Are Newspapers Fading? And What Can B2B Communicators Do About it?

The newspaper business is certainly getting a lot of attention these days, but not much of it is good news. The Newspaper Association of America recently released data on newspaper advertising revenue for the first quarter of 2012 and it’s a trending chart pointing in the wrong direction. And both the WSJ and NYT are aggressively pursuing more online video content — not an investment for print. Perhaps not all is doom and gloom as Warren Buffet announced that he’s getting into the business of newspapers, but he plans to do with them is still uncertain.

A newsagent's shop in Hong Kong.

A newsagent’s shop in Hong Kong.

INMA, the world’s leading provider of global best practices and marketing ideas for news media companies, has pulled together a nice summary of everything that’s happened in the last month. Three points relevant to communicators from the piece are as follows:

Era of blank-check journalism is over:Companies re-committing to news publishing are prioritising what they do best and cutting away the rest, whether in print or digital.

Seven-day publishing “only” foundation: The U.S. market is staring in the face a business model of weekly print or even no print this decade.Abandoning journalism for the tyranny of the click: Let’s agree that Britney Spears’ love life is not going to become the lead story no matter how many clicks.Then there’s also this from Jack Shafer of Reuters in his blog asking, “Who jumped first from the newspaper sinking ship?”

This is at least the second time in newspaper history that collapsed advertising revenues and rising production costs have thrown the newspaper biz into a crisis.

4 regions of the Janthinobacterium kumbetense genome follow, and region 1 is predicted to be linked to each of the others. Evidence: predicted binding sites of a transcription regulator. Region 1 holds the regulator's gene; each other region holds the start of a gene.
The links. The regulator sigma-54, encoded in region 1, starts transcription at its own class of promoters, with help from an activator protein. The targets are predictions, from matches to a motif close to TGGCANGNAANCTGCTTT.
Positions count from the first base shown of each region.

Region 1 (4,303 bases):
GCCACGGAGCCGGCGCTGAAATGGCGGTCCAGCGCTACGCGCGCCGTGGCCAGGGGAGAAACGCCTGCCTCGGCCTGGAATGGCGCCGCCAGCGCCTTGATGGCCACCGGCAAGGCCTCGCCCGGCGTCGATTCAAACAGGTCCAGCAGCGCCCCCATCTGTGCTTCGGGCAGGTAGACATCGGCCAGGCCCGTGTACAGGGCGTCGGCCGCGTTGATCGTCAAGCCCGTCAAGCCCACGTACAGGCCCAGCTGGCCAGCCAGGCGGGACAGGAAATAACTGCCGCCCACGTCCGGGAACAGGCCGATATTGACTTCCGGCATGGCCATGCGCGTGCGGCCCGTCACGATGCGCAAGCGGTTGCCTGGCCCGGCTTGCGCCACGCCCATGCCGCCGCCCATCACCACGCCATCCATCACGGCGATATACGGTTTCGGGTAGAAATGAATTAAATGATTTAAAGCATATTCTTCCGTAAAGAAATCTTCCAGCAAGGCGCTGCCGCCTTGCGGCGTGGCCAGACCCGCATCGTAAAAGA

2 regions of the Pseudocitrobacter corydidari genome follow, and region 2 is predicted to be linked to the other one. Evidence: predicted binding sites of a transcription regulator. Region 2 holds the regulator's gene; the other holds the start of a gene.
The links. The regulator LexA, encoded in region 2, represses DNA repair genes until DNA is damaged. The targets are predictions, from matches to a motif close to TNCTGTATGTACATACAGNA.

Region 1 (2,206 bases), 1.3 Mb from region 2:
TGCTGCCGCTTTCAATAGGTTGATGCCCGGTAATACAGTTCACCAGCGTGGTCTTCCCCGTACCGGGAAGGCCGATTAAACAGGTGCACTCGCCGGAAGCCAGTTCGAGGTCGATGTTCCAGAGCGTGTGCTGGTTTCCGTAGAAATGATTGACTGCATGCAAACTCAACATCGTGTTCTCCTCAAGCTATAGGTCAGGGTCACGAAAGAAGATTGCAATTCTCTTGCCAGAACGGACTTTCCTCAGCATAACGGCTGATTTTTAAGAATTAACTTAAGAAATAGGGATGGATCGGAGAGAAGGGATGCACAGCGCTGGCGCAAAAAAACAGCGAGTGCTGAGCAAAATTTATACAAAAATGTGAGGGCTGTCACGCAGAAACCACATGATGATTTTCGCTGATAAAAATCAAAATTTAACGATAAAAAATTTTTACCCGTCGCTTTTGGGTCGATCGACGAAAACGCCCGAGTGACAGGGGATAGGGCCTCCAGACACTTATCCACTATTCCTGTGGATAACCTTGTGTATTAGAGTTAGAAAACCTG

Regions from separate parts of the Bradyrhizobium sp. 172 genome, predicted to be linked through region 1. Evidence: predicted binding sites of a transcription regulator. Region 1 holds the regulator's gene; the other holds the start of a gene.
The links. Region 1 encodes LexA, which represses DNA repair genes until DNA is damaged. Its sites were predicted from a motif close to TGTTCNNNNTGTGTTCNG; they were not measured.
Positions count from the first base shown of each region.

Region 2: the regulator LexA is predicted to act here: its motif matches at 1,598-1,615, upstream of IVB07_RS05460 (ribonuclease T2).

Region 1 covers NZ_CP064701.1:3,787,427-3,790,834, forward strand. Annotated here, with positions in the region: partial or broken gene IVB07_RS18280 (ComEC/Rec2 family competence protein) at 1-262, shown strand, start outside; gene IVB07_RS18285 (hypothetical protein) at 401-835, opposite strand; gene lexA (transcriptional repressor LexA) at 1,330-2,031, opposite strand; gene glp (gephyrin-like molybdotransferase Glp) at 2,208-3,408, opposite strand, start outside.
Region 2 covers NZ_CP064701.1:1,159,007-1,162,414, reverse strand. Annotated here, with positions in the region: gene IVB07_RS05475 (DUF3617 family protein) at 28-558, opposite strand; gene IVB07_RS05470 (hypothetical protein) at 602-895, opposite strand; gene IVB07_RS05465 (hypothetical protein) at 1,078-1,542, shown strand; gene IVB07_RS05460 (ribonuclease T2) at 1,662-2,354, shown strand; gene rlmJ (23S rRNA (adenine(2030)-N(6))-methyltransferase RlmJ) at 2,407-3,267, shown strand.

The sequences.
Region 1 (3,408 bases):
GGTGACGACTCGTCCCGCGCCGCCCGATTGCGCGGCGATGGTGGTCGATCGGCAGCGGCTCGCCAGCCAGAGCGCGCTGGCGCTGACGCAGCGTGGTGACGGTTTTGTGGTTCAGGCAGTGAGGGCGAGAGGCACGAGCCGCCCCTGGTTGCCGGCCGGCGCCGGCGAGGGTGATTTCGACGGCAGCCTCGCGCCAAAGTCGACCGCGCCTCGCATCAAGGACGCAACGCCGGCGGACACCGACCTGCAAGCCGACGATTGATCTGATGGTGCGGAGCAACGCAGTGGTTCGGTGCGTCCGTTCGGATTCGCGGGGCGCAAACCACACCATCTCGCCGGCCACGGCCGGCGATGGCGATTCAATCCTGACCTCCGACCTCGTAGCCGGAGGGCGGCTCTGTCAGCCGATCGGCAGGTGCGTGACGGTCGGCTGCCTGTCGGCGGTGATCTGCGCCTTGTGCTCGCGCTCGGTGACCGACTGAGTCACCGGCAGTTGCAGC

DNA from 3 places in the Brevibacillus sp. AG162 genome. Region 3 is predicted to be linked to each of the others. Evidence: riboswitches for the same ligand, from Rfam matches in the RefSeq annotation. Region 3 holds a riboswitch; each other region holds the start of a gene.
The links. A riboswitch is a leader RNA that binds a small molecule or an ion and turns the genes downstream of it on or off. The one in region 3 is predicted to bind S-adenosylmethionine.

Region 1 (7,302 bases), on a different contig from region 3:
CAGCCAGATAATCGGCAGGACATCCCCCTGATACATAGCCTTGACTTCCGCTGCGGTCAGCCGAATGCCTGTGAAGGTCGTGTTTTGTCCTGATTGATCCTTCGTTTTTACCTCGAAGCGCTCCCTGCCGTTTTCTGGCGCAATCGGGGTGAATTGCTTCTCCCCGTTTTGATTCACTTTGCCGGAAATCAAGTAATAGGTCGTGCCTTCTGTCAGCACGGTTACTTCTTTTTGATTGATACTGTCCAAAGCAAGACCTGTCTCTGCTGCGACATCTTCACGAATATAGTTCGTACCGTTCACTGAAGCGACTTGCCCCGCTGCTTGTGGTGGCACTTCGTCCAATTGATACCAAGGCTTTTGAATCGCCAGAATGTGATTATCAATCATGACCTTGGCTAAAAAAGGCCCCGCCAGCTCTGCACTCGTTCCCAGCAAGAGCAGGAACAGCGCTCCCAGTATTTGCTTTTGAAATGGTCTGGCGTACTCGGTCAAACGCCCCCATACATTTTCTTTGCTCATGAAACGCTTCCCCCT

Unlike the tech bubble, the newspaper bubble won’t come back because it can’t.

And Intelligent Life from The Economist asks, “Can the Guardian survive?”

Where many newspapers treated the web with suspicion, the Guardian dived in, starting early (1995), experimenting widely, pioneering live-blogging, embracing citizen journalism, mastering slideshows and timelines and interactive graphics. By March 2012 it was putting up 400 pieces of content every 24 hours.

The question hanging in the air is how long the print Guardian can last.

Meanwhile, I would suggest you also watch this video with managing director Rob Grimshaw talking with paidContent about the end of print and the rise of digital.

So what does all of this “doom and gloom” newspaper talk mean for B2B communicators? Here are five of my recommendations:

  1. It’s still business as usual. There are still plenty of newspapers being printed and read daily. While the overall numbers shrink, they are still an important medium to communicate what we are doing and build our messages.
  2. Understand the digital transition. With more content going online and being turned into video and audio content, we need to better understand who is the best person to pitch and use with the news outlet. While a story idea you may have doesn’t work very well for print, the graphics you’ve created may be very good for a short video or infographic.
  3. Don’t just have a pitch; have a story — Newspaper reporters are now being asked to do more with less. If you want to have a better chance of scoring a news story come prepared with facts, graphics, third-party sources and research. If you can build a story around an idea you can help provide critical resources to a journalist and save them time.
  4. Focus on your blog — You don’t have a corporate blog? Now is definitely the time to put it into your plan for 2013, which includes having the resources (in-house and external) and strategy for content. There are a number of reasons to work on a blog and invest in the content, but nothing is more important than using it for telling your story. There are plenty of good examples of corporate blogs that work (ours is OpenMarkets) so benchmark yours against the ones you like.
  5. Embrace social journalists — There are plenty of newspaper journalists who have fully integrated Twitter into their everyday life, such as Jeremy Warner, Chris Adams and Alex Frangos to name a few. If you still don’t think you need to be on Twitter then go back and read from the top of this post.

The recent changes and announcements seem to reflect a major shift in the newspaper business. Have we finally reached a tipping point? Is this a moment in time that shifts the thinking of communicators and how we look at the newspaper industry from first choice to third choice in communicating our messages? Time will tell, but it appears that time is moving faster than ever before and the changes this time are not reversible.